Allow me to introduce you to my mom's classic Puerto Rican Arroz con Pollo; a flavorful one pot dish made with rice, veggies, and chicken.
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The OG of Puerto Rican Cuisine
If you've ever ate at a Puerto Rican restaurant or household, you probably tried some version of this Puerto Rican Arroz con Pollo.
It's a classic chicken and rice dish with olives, veggies and lots of spices. Cooking the rice with the chicken and veggies and broth creates some of the most flavorful rice I've ever had and makes this the ultimate comfort food.
This dish is one of those that every family has their own version of. Some families may use white rice, while others use brown. My mom likes to cook the rice and chicken together, other Puerto Ricans like to cook the chicken first, remove it, cook the rice, then add the chicken back in.
In my opinion, there's no right or wrong way to make Arroz con Pollo. As long as the flavor is there, I think all of these methods have their time and place.
That said, my mom's technique is definitely the best (I'm not biased at all.)
Making Arroz con Pollo
Not only is this one pot Puerto Rican Arroz con Pollo delicious, it's also surprisingly easy to make.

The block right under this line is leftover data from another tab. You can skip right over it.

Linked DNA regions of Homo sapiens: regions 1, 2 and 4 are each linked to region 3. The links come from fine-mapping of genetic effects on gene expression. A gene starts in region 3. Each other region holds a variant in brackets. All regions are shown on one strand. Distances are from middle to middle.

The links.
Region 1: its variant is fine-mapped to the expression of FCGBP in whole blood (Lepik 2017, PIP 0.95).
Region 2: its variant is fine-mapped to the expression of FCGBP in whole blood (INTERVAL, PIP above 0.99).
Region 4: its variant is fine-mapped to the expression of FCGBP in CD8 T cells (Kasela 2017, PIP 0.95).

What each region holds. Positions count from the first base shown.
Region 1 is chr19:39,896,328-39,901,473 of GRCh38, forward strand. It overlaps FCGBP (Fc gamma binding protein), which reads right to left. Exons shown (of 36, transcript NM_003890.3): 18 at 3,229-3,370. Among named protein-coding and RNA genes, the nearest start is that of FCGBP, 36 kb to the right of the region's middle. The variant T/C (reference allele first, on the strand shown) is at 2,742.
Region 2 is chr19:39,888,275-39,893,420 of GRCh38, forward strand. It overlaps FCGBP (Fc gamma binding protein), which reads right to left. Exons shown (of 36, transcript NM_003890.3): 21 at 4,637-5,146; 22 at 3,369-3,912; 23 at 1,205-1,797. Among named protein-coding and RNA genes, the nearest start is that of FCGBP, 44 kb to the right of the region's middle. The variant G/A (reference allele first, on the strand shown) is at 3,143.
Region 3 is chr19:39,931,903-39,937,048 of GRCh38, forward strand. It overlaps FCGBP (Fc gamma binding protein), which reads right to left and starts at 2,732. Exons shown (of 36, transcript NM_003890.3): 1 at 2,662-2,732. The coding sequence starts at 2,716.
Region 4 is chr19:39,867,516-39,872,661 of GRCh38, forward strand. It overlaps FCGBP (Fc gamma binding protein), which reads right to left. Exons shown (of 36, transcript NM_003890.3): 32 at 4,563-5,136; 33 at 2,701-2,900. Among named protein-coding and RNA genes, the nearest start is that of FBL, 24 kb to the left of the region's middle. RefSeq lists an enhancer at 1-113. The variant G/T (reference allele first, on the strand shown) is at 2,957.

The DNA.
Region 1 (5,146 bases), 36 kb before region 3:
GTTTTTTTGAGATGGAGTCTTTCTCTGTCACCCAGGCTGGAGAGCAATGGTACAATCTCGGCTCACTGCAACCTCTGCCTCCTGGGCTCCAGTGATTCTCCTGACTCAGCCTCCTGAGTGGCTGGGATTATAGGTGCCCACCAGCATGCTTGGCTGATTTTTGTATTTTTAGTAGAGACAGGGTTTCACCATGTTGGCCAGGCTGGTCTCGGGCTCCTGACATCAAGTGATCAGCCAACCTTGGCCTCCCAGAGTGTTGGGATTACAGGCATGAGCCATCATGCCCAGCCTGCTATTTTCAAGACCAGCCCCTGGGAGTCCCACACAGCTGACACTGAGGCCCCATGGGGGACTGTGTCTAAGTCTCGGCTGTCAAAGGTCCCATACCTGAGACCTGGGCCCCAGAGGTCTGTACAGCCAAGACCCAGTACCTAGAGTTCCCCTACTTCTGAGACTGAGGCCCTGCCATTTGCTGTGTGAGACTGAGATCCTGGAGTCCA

Any dish that comes together in one pot is a winner in my book. Especially when it's able to develop this much flavor in such little time.
Here's how it goes down:
- we start with a simple spice rub and sear on our chicken
- next goes in a bunch of veggies, herbs, and alliums to sweat and caramelize
- the rice joins the party next, getting toasted with all the other ingredients
- finally, we add the broth and a splash of water to help cook the rice through
- from there, we're cooking your rice for as long as instructed on the packaging and it's done!
Tips from my Boriqua Mom
But seriously, how adorable is my mom? Here are some of her top tips when making Arroz con Pollo:
- Season in layers. Adding flavor in this recipe starts with the spice rub for the chicken and doesn't stop until the very last step. Seasoning in layers means a super flavorful end result.
- Use a good quality pot. We used my favorite heavy bottomed dutch oven and it helped the rice to cook and absorb all the liquid evenly.
- If you're going for crispy rice at the bottom of your pan, watch it closely. If you've ever had the crispy, almost but not quite burnt, rice at the bottom of a pot of Puerto Rican Arroz con Pollo (also known as Pagao) , you know how good it is. That said, it's easy to burn if you're not paying attention. If you're going for crispy rice at the bottom, check the bottom frequently to make sure it doesn't burn.